My cancer saga started when I was diagnosed at 38 with Stage 3 Invasive Ductal Carcinoma. I have a twisted sense of humor and have tried to continue with laughter and optimism on my journey...

So Long Lady Parts

I am very grateful hysterectomies have changed over the last few years. I do not have to undergo the invasive surgical procedures many women before me have endured, including longer recovery times. Now it is faster, safer, and easier to recover.

Since I am always getting poked and prodded, it is comforting to think it will be easier and less painful. At this point, I have decided to get off my cancer medications, because I will have to get on a different kind after the hysterectomy, as I will be post-menopausal. I figure, I might as well get a few good weeks before having to take them again.

What's a Robotic Hysterectomy (& Oophorectomy - ovaries removed)?

During a robotic hysterectomy, your surgeon makes five small incisions in your abdomen to provide access for surgical tools. Through these incisions, your surgeon detaches your uterus, and for me, ovaries and fallopian tubes from surrounding tissues.

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If you ever get a chance to watch one of these, it is pretty wicked and kinda gross. Seriously, it is a combination of sci-fi robotic arms handling the surgery and a bodily contortionist. Your head is literally down towards the ground and you abdomen elevated. You look like you're bent backwards. It is crazy (and kinda cool). Heck, I should be sore just from the way they moved my body.

I have actually put this surgery off for a while. I had considered it multiple times due to my cancer medication, Tamoxifin, side effects, but did not want to endure another surgery. I just had enough of being someone's pin-cushion. Now it was necessary, so it made it easier to go through what I figured would be painful... or just another medical surgery.

My surgery went great, my doctor is amazing. Now, I was going to have to spend the night. Of course, I can't do anything normally. I forgot how to breathe. Seriously, after the procedure, I was just happy to stay asleep... and in the low oxygen sleepy-land. I honestly forgot how to breathe... for real. They kept putting oxygen on me and telling me to take deep breaths.

I did not realize that I was continually slowing down. I remember thinking how calm and restful I felt... I thought I was cooperating, while I was really not cooperating.

Throughout the night and morning, I was slightly better. However, they were not willing to release me until I did those ball breathing things. By the way, I looked it up... it's called an incentive spirometer. I had no idea... I just know it was like exercise to get me breathing correctly. I kept holding that ball at a certain point every so often... which by the way sucked. I was like this is harder than it appears (and I am obviously a weakling). I am still not sure I did it enough or correctly, but eventually I got to go home.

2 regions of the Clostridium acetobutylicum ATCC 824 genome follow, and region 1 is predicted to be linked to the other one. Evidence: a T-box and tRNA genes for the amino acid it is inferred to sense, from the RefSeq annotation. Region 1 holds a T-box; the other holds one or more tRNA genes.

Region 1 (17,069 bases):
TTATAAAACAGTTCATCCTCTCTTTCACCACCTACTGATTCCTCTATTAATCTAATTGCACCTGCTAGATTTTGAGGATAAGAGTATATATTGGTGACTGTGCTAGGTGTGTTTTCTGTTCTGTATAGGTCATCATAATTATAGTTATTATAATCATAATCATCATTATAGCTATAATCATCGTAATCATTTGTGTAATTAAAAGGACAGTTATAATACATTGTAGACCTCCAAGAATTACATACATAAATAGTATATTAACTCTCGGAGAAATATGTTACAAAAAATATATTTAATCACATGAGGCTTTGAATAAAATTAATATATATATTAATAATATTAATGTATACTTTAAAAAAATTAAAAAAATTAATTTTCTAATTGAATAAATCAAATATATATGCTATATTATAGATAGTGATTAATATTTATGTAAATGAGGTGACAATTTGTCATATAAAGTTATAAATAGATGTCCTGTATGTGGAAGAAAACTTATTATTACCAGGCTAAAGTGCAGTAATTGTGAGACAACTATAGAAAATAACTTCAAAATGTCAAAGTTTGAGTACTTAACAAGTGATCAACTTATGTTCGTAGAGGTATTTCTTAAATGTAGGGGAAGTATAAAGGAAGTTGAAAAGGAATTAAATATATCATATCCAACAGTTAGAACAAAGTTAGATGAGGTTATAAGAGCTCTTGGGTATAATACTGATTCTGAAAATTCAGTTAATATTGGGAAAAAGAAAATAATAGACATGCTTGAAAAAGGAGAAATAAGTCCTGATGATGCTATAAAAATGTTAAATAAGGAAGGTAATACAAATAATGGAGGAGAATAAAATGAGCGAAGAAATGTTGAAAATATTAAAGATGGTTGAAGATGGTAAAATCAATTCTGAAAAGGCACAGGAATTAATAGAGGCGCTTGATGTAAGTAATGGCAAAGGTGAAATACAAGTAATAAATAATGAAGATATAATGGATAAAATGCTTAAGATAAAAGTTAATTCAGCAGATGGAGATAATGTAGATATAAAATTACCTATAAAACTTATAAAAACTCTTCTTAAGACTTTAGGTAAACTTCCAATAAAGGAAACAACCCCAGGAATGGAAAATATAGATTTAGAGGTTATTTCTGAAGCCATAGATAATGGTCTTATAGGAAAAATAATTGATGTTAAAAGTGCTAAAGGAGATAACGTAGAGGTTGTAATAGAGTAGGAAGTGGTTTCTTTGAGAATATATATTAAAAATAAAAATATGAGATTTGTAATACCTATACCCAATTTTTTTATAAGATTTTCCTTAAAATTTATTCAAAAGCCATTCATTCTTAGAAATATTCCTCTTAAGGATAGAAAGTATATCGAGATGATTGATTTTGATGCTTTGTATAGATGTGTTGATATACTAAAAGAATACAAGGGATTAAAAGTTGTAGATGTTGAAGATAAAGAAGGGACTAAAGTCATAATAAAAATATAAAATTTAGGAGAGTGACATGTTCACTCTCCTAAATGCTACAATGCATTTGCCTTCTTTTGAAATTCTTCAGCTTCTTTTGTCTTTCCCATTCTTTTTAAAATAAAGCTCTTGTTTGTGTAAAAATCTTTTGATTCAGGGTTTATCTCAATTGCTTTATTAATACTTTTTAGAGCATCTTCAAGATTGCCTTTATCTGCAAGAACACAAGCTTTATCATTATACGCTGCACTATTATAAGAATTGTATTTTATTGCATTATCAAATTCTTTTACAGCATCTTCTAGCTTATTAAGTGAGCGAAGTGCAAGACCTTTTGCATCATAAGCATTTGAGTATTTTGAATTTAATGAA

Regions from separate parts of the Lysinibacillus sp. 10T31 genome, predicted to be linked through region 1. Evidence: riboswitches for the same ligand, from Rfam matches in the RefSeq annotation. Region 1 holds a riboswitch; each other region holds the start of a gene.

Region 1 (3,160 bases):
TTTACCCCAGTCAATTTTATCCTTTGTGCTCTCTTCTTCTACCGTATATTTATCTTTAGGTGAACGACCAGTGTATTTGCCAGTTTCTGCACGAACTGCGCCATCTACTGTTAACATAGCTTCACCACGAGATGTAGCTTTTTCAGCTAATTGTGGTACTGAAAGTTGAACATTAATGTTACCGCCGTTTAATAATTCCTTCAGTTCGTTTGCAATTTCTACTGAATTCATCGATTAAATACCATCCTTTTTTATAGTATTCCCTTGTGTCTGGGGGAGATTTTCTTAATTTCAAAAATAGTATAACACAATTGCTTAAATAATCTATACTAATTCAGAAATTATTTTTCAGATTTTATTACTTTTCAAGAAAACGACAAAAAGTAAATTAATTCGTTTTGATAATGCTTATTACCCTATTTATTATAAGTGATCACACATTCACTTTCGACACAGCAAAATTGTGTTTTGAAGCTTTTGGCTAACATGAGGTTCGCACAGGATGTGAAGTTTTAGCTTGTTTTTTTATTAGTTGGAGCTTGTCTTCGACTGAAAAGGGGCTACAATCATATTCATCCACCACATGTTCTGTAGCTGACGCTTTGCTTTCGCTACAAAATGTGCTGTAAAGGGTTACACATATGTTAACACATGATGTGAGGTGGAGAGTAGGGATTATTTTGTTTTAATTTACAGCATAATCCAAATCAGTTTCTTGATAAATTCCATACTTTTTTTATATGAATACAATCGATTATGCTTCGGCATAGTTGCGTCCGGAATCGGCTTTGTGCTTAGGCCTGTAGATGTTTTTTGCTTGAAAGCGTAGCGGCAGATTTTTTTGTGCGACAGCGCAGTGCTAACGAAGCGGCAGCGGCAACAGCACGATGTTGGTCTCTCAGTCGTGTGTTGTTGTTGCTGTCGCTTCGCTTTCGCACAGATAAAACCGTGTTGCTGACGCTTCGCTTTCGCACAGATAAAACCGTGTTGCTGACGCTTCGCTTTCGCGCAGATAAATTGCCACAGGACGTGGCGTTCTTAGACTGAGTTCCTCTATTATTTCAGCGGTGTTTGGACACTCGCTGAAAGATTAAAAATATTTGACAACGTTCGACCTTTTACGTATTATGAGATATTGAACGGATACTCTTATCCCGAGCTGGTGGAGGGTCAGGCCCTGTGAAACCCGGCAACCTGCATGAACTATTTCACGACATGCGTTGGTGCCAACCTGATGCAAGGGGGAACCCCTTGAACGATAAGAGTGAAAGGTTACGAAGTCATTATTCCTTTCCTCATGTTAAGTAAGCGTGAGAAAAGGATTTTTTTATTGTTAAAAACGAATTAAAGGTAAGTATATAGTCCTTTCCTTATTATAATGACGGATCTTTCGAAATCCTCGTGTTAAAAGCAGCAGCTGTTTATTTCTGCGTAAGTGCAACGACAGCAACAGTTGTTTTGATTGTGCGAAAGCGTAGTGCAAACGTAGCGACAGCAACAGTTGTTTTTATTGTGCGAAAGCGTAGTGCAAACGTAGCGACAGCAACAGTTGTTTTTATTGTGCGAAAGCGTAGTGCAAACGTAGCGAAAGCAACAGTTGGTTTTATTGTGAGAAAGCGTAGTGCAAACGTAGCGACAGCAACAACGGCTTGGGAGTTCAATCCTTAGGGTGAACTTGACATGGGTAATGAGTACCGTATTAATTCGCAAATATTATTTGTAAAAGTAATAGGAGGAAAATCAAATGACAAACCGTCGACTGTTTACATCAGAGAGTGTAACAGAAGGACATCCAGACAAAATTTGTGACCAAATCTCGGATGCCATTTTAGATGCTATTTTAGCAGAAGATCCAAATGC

The recovery time at home was really not too bad. It is only days before you can get back to all your regular activities. I was up and walking just days after. Little walks, leading to slightly longer little walks. However, the complete recovery takes from six to eight weeks. Meaning I will spend my summer outside of my pool... which is really stinks. I will get to watch everyone else use the pool, or I will avoid the temptation. I will miss my water exercise, as it is my main source of exercised during the summer and something I love doing.

What I am really dreading is getting re-acclimated to the menopausal symptoms...

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About happihare

Amy Brock is a cancer fighter and survivor. Diagnosed with Infiltrating Breast Cancer at 38 she has gone through chemotherapy, radiation, surgery, hormone therapy, and other procedures since 2013. Post treatment she has been diagnosed with lymphedema, chemo-induced neuropathy and bone degeneration in her back, as well as other issues including dysphagia, bilateral hearing loss, and arthritis. From being completely healthy, to having a variety of issues, Amy began blogging about her experiences as a way to help others. Read more about finding humor in the craziness of cancer at her blog Amy is the mother of two children and has worked for various non-profit agencies. In addition, she is a fine artist creating works in multiple mediums which can be seen at


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